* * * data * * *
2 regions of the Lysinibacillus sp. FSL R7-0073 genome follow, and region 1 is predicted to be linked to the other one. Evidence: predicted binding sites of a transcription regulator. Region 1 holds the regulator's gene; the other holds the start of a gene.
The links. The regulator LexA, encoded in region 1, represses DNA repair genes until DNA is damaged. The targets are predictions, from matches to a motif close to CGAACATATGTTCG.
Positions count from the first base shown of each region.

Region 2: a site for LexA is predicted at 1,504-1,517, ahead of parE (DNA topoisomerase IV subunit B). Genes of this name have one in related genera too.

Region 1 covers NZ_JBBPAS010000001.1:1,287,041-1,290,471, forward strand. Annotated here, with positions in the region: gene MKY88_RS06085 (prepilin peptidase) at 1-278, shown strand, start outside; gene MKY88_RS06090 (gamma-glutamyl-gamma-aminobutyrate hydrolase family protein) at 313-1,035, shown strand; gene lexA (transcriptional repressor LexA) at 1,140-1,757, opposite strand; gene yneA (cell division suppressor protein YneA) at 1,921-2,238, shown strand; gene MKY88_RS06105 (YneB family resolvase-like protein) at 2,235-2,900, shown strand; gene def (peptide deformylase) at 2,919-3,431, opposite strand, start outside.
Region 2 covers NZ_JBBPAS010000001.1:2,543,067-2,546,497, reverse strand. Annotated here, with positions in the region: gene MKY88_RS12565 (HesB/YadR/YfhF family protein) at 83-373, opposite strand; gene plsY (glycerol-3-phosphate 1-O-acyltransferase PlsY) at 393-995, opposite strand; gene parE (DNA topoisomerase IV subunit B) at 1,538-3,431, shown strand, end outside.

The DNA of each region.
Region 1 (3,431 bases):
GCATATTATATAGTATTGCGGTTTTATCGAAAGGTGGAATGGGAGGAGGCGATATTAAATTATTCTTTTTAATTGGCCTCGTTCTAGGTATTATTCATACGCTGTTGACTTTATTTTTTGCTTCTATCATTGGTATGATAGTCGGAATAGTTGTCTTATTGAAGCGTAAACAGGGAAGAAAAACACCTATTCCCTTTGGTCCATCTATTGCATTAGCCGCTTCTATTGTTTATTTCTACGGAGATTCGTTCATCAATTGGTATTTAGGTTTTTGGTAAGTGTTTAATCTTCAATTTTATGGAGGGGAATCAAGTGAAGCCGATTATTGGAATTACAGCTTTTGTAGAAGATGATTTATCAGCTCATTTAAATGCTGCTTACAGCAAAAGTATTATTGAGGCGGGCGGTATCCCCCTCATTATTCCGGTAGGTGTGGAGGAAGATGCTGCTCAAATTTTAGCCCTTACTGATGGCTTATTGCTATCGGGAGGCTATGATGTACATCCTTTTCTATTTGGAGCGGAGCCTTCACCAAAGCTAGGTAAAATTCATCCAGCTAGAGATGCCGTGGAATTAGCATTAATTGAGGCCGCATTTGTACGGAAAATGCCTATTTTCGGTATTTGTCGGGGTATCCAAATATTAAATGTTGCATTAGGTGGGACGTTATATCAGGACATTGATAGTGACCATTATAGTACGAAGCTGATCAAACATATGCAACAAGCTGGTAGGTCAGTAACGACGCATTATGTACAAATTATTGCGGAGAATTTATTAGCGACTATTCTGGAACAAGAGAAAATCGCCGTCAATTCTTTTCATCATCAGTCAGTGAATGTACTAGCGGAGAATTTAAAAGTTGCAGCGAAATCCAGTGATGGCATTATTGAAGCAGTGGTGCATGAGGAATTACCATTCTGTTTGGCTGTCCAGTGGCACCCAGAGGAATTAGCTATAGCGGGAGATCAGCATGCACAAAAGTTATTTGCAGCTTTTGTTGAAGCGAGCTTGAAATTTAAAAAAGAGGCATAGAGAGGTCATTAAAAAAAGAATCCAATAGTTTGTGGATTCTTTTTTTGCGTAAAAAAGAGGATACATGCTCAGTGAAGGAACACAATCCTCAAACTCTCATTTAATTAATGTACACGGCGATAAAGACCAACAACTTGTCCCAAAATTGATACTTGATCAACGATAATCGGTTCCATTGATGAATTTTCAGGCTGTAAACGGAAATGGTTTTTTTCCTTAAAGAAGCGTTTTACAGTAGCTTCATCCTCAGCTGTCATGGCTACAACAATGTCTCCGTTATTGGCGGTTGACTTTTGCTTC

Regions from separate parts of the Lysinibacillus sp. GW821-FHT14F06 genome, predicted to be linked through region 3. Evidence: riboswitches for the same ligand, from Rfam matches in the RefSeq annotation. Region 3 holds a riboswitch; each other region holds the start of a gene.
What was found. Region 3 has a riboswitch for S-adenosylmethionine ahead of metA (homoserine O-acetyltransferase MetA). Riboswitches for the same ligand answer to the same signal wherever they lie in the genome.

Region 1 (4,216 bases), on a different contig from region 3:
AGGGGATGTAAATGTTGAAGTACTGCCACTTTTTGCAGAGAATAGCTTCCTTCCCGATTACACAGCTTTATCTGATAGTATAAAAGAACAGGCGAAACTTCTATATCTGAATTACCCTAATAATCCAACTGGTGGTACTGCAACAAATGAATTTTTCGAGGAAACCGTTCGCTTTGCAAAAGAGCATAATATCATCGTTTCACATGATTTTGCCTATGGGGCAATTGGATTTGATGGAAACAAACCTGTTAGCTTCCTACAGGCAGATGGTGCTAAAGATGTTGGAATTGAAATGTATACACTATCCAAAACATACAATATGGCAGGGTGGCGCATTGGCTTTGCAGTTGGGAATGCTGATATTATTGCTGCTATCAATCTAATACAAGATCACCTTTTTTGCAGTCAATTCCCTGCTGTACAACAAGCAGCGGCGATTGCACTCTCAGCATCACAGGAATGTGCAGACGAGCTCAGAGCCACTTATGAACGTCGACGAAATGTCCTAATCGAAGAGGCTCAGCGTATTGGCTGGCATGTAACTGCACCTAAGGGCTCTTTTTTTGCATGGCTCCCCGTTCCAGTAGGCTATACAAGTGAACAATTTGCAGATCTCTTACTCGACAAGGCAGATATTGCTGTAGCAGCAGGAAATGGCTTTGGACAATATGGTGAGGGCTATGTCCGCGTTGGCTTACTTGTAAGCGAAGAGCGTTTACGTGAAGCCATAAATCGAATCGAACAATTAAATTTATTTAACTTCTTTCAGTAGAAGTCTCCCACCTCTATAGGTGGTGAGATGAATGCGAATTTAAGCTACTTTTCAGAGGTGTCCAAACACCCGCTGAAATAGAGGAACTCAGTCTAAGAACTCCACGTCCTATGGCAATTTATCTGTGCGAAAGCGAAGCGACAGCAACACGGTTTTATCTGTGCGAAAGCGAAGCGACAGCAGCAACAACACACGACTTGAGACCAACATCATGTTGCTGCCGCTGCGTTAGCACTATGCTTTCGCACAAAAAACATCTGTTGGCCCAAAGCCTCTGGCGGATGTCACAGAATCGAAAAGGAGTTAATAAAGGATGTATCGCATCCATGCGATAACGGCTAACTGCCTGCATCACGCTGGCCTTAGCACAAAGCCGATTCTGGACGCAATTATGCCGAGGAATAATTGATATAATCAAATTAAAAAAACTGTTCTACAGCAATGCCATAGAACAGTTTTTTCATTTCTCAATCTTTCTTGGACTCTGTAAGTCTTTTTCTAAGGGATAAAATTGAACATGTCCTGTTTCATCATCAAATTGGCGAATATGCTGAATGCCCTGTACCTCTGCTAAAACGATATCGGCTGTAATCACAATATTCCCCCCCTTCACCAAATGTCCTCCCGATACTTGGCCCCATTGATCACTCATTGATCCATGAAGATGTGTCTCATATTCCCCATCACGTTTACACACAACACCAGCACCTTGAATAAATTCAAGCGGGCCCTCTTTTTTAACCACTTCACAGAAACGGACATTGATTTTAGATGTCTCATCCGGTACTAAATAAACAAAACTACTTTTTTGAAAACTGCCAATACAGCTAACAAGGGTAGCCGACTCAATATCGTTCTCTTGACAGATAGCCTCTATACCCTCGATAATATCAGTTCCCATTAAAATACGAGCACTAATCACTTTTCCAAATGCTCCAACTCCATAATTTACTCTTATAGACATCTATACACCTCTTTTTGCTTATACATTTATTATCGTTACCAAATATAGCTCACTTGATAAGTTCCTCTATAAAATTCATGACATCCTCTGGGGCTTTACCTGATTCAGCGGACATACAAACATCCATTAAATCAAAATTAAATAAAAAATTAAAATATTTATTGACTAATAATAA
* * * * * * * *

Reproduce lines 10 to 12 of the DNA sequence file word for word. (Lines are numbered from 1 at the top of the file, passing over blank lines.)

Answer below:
Regions from separate parts of the Lysinibacillus sp. GW821-FHT14F06 genome, predicted to be linked through region 3. Evidence: riboswitches for the same ligand, from Rfam matches in the RefSeq annotation. Region 3 holds a riboswitch; each other region holds the start of a gene.
What was found. Region 3 has a riboswitch for S-adenosylmethionine ahead of metA (homoserine O-acetyltransferase MetA). Riboswitches for the same ligand answer to the same signal wherever they lie in the genome.

Region 1 (4,216 bases), on a different contig from region 3: